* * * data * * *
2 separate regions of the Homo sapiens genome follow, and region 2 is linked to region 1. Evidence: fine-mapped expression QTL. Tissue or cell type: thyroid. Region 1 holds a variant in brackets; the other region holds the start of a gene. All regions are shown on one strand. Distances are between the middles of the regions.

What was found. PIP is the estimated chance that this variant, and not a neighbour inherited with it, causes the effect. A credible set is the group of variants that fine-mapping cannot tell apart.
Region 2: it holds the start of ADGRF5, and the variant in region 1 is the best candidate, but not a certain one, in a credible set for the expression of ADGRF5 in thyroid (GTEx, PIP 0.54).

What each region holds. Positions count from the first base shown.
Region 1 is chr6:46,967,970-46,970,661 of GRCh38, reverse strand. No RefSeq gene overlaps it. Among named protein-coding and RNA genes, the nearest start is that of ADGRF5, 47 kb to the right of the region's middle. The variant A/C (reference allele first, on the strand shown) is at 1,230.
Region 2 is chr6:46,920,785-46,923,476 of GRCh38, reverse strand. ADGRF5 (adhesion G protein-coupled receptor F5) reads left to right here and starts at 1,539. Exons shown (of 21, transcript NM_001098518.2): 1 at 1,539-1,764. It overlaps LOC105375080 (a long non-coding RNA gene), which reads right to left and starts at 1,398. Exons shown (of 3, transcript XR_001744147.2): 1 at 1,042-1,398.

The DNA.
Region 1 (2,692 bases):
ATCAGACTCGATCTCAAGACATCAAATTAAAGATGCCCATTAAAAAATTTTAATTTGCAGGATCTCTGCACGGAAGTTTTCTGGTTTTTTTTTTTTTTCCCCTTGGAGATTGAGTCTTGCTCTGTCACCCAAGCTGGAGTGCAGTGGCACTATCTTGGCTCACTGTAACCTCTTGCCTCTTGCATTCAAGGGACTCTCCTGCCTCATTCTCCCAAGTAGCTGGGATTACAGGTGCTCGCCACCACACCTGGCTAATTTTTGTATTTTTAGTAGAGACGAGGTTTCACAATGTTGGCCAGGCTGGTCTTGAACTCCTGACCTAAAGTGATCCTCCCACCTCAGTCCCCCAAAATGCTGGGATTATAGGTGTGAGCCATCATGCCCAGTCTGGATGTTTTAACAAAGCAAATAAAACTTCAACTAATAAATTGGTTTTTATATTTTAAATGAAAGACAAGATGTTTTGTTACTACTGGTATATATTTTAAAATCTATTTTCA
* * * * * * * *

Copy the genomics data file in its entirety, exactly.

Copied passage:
2 separate regions of the Homo sapiens genome follow, and region 2 is linked to region 1. Evidence: fine-mapped expression QTL. Tissue or cell type: thyroid. Region 1 holds a variant in brackets; the other region holds the start of a gene. All regions are shown on one strand. Distances are between the middles of the regions.

What was found. PIP is the estimated chance that this variant, and not a neighbour inherited with it, causes the effect. A credible set is the group of variants that fine-mapping cannot tell apart.
Region 2: it holds the start of ADGRF5, and the variant in region 1 is the best candidate, but not a certain one, in a credible set for the expression of ADGRF5 in thyroid (GTEx, PIP 0.54).

What each region holds. Positions count from the first base shown.
Region 1 is chr6:46,967,970-46,970,661 of GRCh38, reverse strand. No RefSeq gene overlaps it. Among named protein-coding and RNA genes, the nearest start is that of ADGRF5, 47 kb to the right of the region's middle. The variant A/C (reference allele first, on the strand shown) is at 1,230.
Region 2 is chr6:46,920,785-46,923,476 of GRCh38, reverse strand. ADGRF5 (adhesion G protein-coupled receptor F5) reads left to right here and starts at 1,539. Exons shown (of 21, transcript NM_001098518.2): 1 at 1,539-1,764. It overlaps LOC105375080 (a long non-coding RNA gene), which reads right to left and starts at 1,398. Exons shown (of 3, transcript XR_001744147.2): 1 at 1,042-1,398.

The DNA.
Region 1 (2,692 bases):
ATCAGACTCGATCTCAAGACATCAAATTAAAGATGCCCATTAAAAAATTTTAATTTGCAGGATCTCTGCACGGAAGTTTTCTGGTTTTTTTTTTTTTTCCCCTTGGAGATTGAGTCTTGCTCTGTCACCCAAGCTGGAGTGCAGTGGCACTATCTTGGCTCACTGTAACCTCTTGCCTCTTGCATTCAAGGGACTCTCCTGCCTCATTCTCCCAAGTAGCTGGGATTACAGGTGCTCGCCACCACACCTGGCTAATTTTTGTATTTTTAGTAGAGACGAGGTTTCACAATGTTGGCCAGGCTGGTCTTGAACTCCTGACCTAAAGTGATCCTCCCACCTCAGTCCCCCAAAATGCTGGGATTATAGGTGTGAGCCATCATGCCCAGTCTGGATGTTTTAACAAAGCAAATAAAACTTCAACTAATAAATTGGTTTTTATATTTTAAATGAAAGACAAGATGTTTTGTTACTACTGGTATATATTTTAAAATCTATTTTCA